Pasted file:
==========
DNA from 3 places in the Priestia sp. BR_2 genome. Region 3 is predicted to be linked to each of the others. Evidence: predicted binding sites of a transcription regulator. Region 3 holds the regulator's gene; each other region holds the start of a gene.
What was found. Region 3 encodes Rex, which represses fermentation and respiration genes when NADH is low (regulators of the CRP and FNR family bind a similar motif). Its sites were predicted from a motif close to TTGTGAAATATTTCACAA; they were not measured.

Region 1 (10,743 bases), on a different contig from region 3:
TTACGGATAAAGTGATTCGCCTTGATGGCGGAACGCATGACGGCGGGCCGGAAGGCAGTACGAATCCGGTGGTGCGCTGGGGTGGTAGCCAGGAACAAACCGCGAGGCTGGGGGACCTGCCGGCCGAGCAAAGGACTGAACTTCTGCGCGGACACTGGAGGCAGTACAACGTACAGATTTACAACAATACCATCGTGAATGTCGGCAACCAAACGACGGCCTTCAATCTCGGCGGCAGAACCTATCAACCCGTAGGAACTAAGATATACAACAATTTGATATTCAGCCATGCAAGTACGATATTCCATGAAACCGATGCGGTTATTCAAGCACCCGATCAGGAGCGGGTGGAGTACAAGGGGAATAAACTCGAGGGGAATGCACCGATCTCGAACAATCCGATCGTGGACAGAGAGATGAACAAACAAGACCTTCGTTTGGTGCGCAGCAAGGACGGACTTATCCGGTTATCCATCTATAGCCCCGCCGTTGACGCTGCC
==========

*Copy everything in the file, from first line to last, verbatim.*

DNA from 3 places in the Priestia sp. BR_2 genome. Region 3 is predicted to be linked to each of the others. Evidence: predicted binding sites of a transcription regulator. Region 3 holds the regulator's gene; each other region holds the start of a gene.
What was found. Region 3 encodes Rex, which represses fermentation and respiration genes when NADH is low (regulators of the CRP and FNR family bind a similar motif). Its sites were predicted from a motif close to TTGTGAAATATTTCACAA; they were not measured.

Region 1 (10,743 bases), on a different contig from region 3:
TTACGGATAAAGTGATTCGCCTTGATGGCGGAACGCATGACGGCGGGCCGGAAGGCAGTACGAATCCGGTGGTGCGCTGGGGTGGTAGCCAGGAACAAACCGCGAGGCTGGGGGACCTGCCGGCCGAGCAAAGGACTGAACTTCTGCGCGGACACTGGAGGCAGTACAACGTACAGATTTACAACAATACCATCGTGAATGTCGGCAACCAAACGACGGCCTTCAATCTCGGCGGCAGAACCTATCAACCCGTAGGAACTAAGATATACAACAATTTGATATTCAGCCATGCAAGTACGATATTCCATGAAACCGATGCGGTTATTCAAGCACCCGATCAGGAGCGGGTGGAGTACAAGGGGAATAAACTCGAGGGGAATGCACCGATCTCGAACAATCCGATCGTGGACAGAGAGATGAACAAACAAGACCTTCGTTTGGTGCGCAGCAAGGACGGACTTATCCGGTTATCCATCTATAGCCCCGCCGTTGACGCTGCC